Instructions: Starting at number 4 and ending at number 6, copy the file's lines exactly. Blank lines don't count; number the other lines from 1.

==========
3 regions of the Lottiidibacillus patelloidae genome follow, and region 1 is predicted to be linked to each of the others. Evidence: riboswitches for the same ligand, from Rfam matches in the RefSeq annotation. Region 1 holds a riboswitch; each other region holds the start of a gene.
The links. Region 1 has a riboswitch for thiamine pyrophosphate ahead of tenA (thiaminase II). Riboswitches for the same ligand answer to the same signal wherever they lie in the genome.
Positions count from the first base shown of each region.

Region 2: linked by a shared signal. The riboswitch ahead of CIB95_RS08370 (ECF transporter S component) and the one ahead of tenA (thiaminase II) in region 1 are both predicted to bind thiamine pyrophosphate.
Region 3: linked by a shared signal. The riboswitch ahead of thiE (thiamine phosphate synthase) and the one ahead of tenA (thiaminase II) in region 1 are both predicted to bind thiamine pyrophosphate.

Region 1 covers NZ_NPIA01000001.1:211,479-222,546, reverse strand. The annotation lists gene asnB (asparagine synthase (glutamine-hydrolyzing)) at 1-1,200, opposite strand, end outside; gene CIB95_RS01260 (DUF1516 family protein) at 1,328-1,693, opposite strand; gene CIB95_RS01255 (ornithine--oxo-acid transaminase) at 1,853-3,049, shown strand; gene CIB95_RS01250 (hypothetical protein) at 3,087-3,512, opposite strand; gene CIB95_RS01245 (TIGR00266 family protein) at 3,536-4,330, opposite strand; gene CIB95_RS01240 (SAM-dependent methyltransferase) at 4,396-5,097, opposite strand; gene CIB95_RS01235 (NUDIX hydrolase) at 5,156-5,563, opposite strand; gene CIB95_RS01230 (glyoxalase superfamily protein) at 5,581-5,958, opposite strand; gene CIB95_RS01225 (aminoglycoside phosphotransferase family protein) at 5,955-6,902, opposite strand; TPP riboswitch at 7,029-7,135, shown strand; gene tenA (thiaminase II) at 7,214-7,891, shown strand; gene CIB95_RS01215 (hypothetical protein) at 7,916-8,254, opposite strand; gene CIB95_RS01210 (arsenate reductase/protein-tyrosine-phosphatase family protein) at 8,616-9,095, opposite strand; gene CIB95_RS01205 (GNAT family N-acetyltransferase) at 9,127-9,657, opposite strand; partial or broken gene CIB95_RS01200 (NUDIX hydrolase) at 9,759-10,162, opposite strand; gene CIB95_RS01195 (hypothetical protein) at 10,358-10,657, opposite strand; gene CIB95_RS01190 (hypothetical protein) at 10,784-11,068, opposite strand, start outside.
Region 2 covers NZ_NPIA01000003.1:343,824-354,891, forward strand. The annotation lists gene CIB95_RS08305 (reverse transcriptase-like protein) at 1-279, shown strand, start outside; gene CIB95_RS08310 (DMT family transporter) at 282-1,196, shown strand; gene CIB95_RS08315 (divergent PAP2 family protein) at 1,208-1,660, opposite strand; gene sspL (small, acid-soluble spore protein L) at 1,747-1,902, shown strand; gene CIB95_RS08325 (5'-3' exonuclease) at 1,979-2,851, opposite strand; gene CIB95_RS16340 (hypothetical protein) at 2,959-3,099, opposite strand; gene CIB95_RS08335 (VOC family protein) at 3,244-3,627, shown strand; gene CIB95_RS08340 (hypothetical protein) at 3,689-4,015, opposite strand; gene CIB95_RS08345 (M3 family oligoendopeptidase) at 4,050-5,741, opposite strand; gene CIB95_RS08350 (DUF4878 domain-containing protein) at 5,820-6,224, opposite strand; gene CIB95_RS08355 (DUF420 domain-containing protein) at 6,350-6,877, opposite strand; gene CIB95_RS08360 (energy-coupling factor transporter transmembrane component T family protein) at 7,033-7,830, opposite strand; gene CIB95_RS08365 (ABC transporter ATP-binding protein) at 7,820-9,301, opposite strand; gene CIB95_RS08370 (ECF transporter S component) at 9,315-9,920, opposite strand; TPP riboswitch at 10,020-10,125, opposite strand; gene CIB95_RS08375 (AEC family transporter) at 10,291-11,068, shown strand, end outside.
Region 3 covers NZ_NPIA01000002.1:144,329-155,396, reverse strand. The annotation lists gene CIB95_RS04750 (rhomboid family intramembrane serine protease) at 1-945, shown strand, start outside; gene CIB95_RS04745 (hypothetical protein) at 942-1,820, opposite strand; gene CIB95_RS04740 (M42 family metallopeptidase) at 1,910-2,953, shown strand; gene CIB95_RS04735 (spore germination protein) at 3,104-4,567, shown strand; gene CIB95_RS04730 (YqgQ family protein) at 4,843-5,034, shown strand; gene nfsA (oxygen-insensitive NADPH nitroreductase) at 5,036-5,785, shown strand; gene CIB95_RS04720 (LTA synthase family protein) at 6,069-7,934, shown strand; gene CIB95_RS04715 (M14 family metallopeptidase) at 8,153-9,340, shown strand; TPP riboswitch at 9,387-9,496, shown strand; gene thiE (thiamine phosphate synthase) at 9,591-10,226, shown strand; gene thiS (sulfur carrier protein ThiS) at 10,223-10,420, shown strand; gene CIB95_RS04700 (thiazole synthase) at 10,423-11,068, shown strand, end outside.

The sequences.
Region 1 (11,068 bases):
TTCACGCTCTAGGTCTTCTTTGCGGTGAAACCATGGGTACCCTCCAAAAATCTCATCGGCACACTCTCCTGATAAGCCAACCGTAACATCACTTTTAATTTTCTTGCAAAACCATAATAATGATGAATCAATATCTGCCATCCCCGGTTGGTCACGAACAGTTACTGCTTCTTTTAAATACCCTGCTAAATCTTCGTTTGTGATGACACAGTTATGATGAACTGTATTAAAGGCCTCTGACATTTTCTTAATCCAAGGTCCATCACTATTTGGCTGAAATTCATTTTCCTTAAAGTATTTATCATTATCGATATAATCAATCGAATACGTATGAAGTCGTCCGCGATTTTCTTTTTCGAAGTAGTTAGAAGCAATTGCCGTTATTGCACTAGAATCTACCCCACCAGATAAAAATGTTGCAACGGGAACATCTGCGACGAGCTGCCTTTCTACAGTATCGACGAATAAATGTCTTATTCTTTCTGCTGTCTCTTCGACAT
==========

Region 2: linked by a shared signal. The riboswitch ahead of CIB95_RS08370 (ECF transporter S component) and the one ahead of tenA (thiaminase II) in region 1 are both predicted to bind thiamine pyrophosphate.
Region 3: linked by a shared signal. The riboswitch ahead of thiE (thiamine phosphate synthase) and the one ahead of tenA (thiaminase II) in region 1 are both predicted to bind thiamine pyrophosphate.

Region 1 covers NZ_NPIA01000001.1:211,479-222,546, reverse strand. The annotation lists gene asnB (asparagine synthase (glutamine-hydrolyzing)) at 1-1,200, opposite strand, end outside; gene CIB95_RS01260 (DUF1516 family protein) at 1,328-1,693, opposite strand; gene CIB95_RS01255 (ornithine--oxo-acid transaminase) at 1,853-3,049, shown strand; gene CIB95_RS01250 (hypothetical protein) at 3,087-3,512, opposite strand; gene CIB95_RS01245 (TIGR00266 family protein) at 3,536-4,330, opposite strand; gene CIB95_RS01240 (SAM-dependent methyltransferase) at 4,396-5,097, opposite strand; gene CIB95_RS01235 (NUDIX hydrolase) at 5,156-5,563, opposite strand; gene CIB95_RS01230 (glyoxalase superfamily protein) at 5,581-5,958, opposite strand; gene CIB95_RS01225 (aminoglycoside phosphotransferase family protein) at 5,955-6,902, opposite strand; TPP riboswitch at 7,029-7,135, shown strand; gene tenA (thiaminase II) at 7,214-7,891, shown strand; gene CIB95_RS01215 (hypothetical protein) at 7,916-8,254, opposite strand; gene CIB95_RS01210 (arsenate reductase/protein-tyrosine-phosphatase family protein) at 8,616-9,095, opposite strand; gene CIB95_RS01205 (GNAT family N-acetyltransferase) at 9,127-9,657, opposite strand; partial or broken gene CIB95_RS01200 (NUDIX hydrolase) at 9,759-10,162, opposite strand; gene CIB95_RS01195 (hypothetical protein) at 10,358-10,657, opposite strand; gene CIB95_RS01190 (hypothetical protein) at 10,784-11,068, opposite strand, start outside.